4. Inman JL, Robertson C, Mott JD, et al. Mammary gland development: cell fate specification, stem cells and the microenvironment. Development 2015; 142:1028–1042.
  5. Lechler T, Fuchs E. Asymmetric cell divisions promote stratification and differentiation of mammalian skin. Nature 2005; 437:275–280.
  6. Mascre G, Dekoninck S, Drogat B, et al. Distinct contribution of stem and progenitor cells to epidermal maintenance. Nature 2012; 489:257–262.
  7. Clevers H, Loh KM, Nusse R. Stem cell signaling. An integral program for tissue renewal and regeneration: Wnt signaling and stem cell control. Science 2014; 346:1248012.
  8. Holland JD, Klaus A, Garratt AN, et al. Wnt signaling in stem and cancer stem cells. Curr Opin Cell Biol 2013; 25:254–264.
  9. Sangiorgi E, Capecchi MR. Bmi1 is expressed in vivo in intestinal stem cells. Nat Genet 2008; 40:915–920.
  10. Clarke MF, Dick JE, Dirks PB, et al. Cancer stem cells—perspectives on current status and future directions: AACR Workshop on cancer stem cells. Cancer Res 2006; 66:9339–9344.
  11. Ajani JA, Song S, Hochster HS, et al. Cancer stem cells: the promise and the potential. Semin Oncol 2015; 42 (suppl 1):S3–S17.
  12. Chen K, Huang YH, Chen JL. Understanding and targeting cancer stem cells: therapeutic implications and challenges. Acta Pharmacol Sin 2013; 34:732–740.
  13. Bao B, Ahmad A, Azmi AS, et al. Overview of cancer stem cells (CSCs) and mechanisms of their regulation: implications for cancer therapy. Curr Protoc Pharmacol 2013; Chapter 14:Unit 14 25.
  14. Zagozdzon R, Golab J. Cancer stem cells in haematological malignancies. Contemp Oncol (Pozn) 2015; 19 (1α):A1–6.
  15. Plaks V, Kong N, Werb Z. The cancer stem cell niche: how essential is the niche in regulating stemness of tumor cells? Cell Stem Cell 2015; 16:225–238.
  16. Kroon P, Berry PA, Stower MJ, et al. JAK-STAT blockade inhibits tumor initiation and clonogenic recovery of prostate cancer stem-like cells. Cancer Res 2013; 73:5288–5298.
  17. Lin L, Liu A, Peng Z, et al. STAT3 is necessary for proliferation and survival in colon cancer-initiating cells. Cancer Res 2011; 71:7226–7237.
  18. Merchant AA, Matsui W. Targeting Hedgehog—a cancer stem cell pathway. Clin Cancer Res 2010; 16:3130–3140.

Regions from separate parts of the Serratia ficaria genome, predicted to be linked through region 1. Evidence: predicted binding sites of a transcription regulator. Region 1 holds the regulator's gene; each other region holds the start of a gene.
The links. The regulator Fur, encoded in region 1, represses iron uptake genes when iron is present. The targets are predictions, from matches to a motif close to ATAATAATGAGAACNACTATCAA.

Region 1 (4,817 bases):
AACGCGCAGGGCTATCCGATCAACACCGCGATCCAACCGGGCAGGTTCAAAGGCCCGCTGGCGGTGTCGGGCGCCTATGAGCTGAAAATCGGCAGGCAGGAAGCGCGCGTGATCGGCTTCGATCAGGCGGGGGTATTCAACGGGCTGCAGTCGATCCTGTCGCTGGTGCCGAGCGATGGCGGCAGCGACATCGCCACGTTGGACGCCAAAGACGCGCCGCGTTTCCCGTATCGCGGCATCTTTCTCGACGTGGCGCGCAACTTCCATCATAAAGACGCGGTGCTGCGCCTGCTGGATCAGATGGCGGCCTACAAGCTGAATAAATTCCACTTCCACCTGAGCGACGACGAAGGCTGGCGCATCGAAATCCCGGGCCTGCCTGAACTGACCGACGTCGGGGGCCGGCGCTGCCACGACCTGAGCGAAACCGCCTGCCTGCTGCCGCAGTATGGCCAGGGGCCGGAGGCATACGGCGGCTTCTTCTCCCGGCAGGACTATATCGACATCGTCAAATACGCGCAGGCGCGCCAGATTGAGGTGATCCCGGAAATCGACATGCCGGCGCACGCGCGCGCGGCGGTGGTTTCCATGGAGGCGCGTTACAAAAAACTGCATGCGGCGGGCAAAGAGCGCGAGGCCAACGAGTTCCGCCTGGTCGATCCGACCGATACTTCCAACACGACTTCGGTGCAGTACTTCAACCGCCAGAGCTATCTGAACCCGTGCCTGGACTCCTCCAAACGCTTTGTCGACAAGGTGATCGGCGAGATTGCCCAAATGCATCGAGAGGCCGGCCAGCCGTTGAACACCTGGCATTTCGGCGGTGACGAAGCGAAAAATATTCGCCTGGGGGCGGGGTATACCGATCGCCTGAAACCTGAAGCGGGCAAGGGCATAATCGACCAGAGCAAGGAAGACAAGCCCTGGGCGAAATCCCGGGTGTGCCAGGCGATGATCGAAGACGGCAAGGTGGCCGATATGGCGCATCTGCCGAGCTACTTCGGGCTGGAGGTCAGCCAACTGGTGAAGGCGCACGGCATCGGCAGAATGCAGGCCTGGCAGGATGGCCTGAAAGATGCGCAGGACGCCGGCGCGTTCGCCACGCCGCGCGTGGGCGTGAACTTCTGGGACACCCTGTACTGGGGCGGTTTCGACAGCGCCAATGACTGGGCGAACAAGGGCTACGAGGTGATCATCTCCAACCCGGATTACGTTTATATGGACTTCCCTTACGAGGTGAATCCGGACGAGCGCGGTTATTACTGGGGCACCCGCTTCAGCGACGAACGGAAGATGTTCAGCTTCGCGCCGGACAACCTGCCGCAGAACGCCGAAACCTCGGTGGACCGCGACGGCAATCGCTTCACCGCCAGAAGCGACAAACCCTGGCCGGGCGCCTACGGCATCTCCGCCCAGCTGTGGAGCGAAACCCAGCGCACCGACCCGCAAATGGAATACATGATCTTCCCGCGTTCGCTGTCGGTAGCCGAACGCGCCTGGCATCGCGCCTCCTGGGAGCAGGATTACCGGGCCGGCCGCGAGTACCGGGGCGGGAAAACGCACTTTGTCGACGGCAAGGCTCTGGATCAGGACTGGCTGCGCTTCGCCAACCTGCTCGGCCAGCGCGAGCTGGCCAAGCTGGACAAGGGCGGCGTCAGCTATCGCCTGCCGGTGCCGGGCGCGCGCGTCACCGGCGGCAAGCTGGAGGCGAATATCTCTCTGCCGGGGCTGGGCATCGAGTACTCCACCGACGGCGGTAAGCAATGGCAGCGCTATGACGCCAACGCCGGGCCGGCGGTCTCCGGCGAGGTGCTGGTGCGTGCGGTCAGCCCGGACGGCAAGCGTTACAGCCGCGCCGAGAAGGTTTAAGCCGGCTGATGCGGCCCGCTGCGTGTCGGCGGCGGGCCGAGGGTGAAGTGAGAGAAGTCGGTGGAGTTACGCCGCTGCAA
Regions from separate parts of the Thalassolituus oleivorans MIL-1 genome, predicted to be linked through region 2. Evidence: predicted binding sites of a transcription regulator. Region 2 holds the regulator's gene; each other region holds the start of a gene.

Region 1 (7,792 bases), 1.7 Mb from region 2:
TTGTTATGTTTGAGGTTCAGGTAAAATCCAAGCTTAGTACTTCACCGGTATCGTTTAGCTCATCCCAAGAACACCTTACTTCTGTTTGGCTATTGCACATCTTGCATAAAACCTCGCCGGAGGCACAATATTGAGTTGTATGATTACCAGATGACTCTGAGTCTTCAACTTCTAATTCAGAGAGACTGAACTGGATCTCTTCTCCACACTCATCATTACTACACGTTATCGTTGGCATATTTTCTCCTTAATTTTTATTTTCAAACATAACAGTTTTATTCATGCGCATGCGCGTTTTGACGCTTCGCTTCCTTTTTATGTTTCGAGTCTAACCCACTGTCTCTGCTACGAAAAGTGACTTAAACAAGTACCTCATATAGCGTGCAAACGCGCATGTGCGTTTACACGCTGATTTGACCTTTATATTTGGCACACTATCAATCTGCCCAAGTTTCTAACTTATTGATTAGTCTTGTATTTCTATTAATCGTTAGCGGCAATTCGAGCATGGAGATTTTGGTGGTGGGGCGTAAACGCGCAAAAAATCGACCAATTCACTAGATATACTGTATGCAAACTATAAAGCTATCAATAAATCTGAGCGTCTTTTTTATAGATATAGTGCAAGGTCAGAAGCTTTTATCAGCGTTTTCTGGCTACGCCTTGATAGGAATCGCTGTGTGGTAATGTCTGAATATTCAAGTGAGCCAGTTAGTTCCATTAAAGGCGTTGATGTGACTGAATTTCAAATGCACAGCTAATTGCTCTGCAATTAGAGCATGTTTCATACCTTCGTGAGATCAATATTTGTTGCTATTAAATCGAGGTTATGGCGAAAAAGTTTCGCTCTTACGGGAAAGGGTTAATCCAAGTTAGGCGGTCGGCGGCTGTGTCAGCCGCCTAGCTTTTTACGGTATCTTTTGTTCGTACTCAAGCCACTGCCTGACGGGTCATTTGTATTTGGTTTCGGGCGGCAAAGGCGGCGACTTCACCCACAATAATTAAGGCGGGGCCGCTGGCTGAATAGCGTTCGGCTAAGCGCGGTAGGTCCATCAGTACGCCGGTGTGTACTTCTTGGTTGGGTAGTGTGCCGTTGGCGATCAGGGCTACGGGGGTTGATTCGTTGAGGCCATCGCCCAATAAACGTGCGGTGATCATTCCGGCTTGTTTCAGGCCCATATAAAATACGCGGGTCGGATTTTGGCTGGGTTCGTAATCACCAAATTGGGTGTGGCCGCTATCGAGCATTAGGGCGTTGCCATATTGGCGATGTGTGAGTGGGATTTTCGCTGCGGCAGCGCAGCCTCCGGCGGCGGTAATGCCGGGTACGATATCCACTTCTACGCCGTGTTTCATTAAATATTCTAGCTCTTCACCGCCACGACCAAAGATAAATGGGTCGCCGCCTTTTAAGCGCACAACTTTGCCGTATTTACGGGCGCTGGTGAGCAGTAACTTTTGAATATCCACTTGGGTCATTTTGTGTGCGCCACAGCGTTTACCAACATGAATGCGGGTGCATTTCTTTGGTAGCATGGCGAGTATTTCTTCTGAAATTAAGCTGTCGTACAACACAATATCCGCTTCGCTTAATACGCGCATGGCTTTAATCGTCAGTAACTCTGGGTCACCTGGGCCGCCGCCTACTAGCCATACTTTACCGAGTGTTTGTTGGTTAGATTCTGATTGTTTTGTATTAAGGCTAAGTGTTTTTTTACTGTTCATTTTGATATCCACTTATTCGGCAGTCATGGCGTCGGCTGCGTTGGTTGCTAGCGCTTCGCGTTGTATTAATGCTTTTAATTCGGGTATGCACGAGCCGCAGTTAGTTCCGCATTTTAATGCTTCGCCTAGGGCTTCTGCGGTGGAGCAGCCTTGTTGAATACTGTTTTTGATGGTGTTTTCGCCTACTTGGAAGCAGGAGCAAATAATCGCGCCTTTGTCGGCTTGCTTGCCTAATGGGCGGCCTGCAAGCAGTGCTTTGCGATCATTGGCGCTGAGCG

19. Tang DG. Understanding cancer stem cell heterogeneity and plasticity. Cell Res 2012; 22:457–472.
  20. Boman BM, Wicha MS. Cancer stem cells: a step toward the cure. J Clin Oncol 2008; 26:2795–2799.
  21. Huang EH, Hynes MJ, Zhang T, et al. Aldehyde dehydrogenase 1 is a marker for normal and malignant human colonic stem cells (SC) and tracks SC overpopulation during colon tumorigenesis. Cancer Res 2009; 69:3382–3389.
  22. Rane SG, Reddy EP. Janus kinases: components of multiple signaling pathways. Oncogene 2000; 19:5662–5679.
  23. Stine RR, Matunis EL. JAK-STAT signaling in stem cells. Adv Exp Med Biol 2013; 786:247–267.
  24. Chambers I. The molecular basis of pluripotency in mouse embryonic stem cells. Cloning Stem Cells 2004; 6:386–391.
  25. Birnie R, Bryce SD, Roome C, et al. Gene expression profiling of human prostate cancer stem cells reveals a pro-inflammatory phenotype and the importance of extracellular matrix interactions. Genome Biol 2008; 9:R83.
  26. Zhou J, Wulfkuhle J, Zhang H, et al. Activation of the PTEN/mTOR/STAT3 pathway in breast cancer stem-like cells is required for viability and maintenance. Proc Natl Acad Sci U S A 2007; 104:16158–16163.
  27. Penuelas S, Anido J, Prieto-Sanchez RM, et al. TGF-βeta increases glioma-initiating cell self-renewal through the induction of LIF in human glioblastoma. Cancer Cell 2009; 15:315–327.
  28. Sherry MM, Reeves A, Wu JK, et al. STAT3 is required for proliferation and maintenance of multipotency in glioblastoma stem cells. Stem Cells 2009; 27:2383–2392.
  29. Calon A, Espinet E, Palomo-Ponce S, et al. Dependency of colorectal cancer on a TGF-βeta-driven program in stromal cells for metastasis initiation. Cancer Cell 2012; 22:571–584.
  30. de Freitas RM, da Costa Maranduba CM. Myeloproliferative neoplasms and the JAK/STAT signaling pathway: an overview. Rev Bras Hematol Hemoter 2015; 37:348–353.
  31. Cook AM, Li L, Ho Y, et al. Role of altered growth factor receptor-mediated JAK2 signaling in growth and maintenance of human acute myeloid leukemia stem cells. Blood 2014; 123:2826–2837.
  32. Kinzler KW, Bigner SH, Bigner DD, et al. Identification of an amplified, highly expressed gene in a human glioma. Science 1987; 236:70–73.
  33. Petrova R, Joyner AL. Roles for Hedgehog signaling in adult organ homeostasis and repair. Development 2014; 141:3445–3457.
  34. Hutchin ME, Kariapper MS, Grachtchouk M, et al. Sustained Hedgehog signaling is required for basal cell carcinoma proliferation and survival: conditional skin tumorigenesis recapitulates the hair growth cycle. Genes Dev 2005; 19:214–223.
  35. Kim JY, Nelson AL, Algon SA, et al. Medulloblastoma tumorigenesis diverges from cerebellar granule cell differentiation in patched heterozygous mice. Dev Biol 2003; 263:50–66.
  36. Peterson SC, Eberl M, Vagnozzi AN, et al. Basal cell carcinoma preferentially arises from stem cells within hair follicle and mechanosensory niches. Cell Stem Cell 2015; 16:400–412.
  37. Clement V, Sanchez P, de Tribolet N, et al. HEDGEHOΓ-GLI1 signaling regulates human glioma growth, cancer stem cell self-renewal, and tumorigenicity. Curr Biol 2007; 17:165–172.